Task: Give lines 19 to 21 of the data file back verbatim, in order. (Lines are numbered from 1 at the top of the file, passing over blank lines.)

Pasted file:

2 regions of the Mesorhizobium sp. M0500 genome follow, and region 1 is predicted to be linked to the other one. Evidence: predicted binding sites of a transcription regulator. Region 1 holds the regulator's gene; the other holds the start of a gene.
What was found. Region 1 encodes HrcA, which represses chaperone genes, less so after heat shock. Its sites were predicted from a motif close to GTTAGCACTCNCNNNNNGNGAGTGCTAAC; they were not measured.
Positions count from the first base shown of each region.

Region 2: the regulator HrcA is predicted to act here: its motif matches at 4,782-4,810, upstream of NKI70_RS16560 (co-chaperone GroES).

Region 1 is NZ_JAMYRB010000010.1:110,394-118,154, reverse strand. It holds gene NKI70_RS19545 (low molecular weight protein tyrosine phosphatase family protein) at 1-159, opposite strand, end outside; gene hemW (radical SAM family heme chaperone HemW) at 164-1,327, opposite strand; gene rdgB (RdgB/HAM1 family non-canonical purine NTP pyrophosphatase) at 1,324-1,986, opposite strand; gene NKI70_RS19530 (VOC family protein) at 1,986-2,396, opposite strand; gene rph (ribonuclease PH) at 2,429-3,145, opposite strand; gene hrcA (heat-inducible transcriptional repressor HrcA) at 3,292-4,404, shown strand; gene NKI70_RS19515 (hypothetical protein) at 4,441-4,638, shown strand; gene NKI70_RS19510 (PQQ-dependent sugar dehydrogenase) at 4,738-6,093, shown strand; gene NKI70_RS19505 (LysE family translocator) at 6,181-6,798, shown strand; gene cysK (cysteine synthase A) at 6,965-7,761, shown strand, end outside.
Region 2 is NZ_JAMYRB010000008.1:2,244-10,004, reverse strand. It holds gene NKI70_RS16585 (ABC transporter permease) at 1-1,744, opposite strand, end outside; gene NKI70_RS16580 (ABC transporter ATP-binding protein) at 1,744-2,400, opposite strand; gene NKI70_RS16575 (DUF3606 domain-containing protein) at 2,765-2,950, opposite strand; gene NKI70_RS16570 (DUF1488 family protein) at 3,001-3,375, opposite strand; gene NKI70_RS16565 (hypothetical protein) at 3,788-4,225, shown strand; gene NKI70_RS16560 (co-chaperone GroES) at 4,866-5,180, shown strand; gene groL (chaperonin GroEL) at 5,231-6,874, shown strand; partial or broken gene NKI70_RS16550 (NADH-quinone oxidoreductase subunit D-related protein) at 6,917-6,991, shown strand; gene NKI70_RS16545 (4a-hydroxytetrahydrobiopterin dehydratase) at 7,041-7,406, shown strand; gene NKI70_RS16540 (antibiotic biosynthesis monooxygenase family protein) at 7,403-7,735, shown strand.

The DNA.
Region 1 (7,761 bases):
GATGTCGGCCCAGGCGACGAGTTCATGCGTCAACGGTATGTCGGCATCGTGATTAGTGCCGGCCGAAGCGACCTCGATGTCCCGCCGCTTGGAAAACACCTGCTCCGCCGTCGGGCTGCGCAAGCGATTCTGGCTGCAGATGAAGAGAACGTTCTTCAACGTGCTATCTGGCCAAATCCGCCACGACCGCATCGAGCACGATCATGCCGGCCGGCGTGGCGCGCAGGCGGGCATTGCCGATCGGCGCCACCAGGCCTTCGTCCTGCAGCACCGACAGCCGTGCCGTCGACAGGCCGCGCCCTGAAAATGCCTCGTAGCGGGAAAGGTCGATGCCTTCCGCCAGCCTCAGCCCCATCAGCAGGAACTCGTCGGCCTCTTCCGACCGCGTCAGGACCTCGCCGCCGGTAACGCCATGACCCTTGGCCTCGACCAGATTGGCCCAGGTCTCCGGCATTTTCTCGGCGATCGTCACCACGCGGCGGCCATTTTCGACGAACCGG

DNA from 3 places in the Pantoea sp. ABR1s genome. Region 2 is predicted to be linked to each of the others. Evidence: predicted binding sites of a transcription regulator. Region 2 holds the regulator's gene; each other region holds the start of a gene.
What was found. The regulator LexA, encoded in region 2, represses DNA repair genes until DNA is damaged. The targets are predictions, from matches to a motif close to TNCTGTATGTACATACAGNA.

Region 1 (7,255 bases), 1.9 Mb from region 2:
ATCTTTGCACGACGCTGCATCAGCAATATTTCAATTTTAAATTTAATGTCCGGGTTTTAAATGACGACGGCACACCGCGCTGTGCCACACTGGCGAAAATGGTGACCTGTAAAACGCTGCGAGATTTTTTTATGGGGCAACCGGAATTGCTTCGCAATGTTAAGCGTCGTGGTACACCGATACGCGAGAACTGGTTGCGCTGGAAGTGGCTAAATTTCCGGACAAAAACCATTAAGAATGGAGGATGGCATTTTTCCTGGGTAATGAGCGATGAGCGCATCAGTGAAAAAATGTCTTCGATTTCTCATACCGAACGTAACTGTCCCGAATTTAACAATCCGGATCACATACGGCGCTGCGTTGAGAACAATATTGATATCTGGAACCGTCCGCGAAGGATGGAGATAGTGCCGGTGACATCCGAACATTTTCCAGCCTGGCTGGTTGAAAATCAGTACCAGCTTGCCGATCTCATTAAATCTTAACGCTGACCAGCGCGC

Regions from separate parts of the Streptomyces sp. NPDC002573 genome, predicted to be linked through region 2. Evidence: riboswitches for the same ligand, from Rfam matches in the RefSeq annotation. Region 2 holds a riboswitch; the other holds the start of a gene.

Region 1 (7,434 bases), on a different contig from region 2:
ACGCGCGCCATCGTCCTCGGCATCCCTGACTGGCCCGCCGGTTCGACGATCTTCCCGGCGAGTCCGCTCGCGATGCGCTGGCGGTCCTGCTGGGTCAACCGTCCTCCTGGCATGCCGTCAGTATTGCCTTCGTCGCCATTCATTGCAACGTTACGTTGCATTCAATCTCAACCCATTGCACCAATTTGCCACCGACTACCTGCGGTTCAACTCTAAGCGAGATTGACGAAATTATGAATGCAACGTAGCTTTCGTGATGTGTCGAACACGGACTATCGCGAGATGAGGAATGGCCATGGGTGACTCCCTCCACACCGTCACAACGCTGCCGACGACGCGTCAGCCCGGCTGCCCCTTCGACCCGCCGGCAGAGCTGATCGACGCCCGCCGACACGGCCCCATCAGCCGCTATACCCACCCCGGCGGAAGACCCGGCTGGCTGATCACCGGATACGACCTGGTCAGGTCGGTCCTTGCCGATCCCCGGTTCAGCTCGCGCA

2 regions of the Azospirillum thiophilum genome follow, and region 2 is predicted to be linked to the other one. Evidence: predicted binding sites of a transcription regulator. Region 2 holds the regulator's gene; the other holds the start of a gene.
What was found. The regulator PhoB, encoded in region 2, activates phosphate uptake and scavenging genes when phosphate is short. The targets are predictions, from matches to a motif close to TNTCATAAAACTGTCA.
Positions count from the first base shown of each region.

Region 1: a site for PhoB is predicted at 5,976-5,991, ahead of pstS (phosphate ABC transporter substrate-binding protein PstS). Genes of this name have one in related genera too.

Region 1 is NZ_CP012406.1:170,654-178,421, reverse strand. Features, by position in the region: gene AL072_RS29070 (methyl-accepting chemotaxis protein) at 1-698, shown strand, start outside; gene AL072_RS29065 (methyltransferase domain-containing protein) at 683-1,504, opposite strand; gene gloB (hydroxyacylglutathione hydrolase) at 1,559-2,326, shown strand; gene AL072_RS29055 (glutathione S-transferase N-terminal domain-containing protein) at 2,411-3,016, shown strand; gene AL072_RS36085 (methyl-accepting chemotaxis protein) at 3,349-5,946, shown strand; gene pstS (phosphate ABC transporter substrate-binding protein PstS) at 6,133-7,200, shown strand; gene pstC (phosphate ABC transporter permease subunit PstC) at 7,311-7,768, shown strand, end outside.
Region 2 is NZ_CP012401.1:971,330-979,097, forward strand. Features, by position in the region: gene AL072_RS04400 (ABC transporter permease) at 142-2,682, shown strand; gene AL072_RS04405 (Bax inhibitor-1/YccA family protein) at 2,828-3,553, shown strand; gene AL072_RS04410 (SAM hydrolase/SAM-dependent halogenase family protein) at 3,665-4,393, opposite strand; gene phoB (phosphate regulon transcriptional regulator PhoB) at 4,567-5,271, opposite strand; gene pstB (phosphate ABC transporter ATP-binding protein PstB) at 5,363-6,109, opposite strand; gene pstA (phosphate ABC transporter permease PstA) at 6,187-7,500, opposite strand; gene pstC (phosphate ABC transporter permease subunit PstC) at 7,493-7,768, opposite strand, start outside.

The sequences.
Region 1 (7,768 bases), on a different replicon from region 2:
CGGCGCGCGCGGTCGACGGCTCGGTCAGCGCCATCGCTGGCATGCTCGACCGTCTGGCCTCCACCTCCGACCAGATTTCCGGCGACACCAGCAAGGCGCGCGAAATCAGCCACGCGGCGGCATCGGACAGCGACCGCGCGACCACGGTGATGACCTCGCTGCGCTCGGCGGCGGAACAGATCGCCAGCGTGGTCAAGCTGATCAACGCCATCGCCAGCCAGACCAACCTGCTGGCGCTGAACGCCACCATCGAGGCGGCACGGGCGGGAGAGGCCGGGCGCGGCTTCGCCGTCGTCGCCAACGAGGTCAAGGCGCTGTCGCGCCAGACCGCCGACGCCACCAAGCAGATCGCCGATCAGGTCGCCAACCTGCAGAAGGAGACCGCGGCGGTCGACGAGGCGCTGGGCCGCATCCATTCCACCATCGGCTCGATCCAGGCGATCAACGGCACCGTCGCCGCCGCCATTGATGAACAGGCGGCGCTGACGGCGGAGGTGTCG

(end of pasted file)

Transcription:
Positions count from the first base shown of each region.

Region 1: a site for PhoB is predicted at 5,976-5,991, ahead of pstS (phosphate ABC transporter substrate-binding protein PstS). Genes of this name have one in related genera too.

Region 1 is NZ_CP012406.1:170,654-178,421, reverse strand. Features, by position in the region: gene AL072_RS29070 (methyl-accepting chemotaxis protein) at 1-698, shown strand, start outside; gene AL072_RS29065 (methyltransferase domain-containing protein) at 683-1,504, opposite strand; gene gloB (hydroxyacylglutathione hydrolase) at 1,559-2,326, shown strand; gene AL072_RS29055 (glutathione S-transferase N-terminal domain-containing protein) at 2,411-3,016, shown strand; gene AL072_RS36085 (methyl-accepting chemotaxis protein) at 3,349-5,946, shown strand; gene pstS (phosphate ABC transporter substrate-binding protein PstS) at 6,133-7,200, shown strand; gene pstC (phosphate ABC transporter permease subunit PstC) at 7,311-7,768, shown strand, end outside.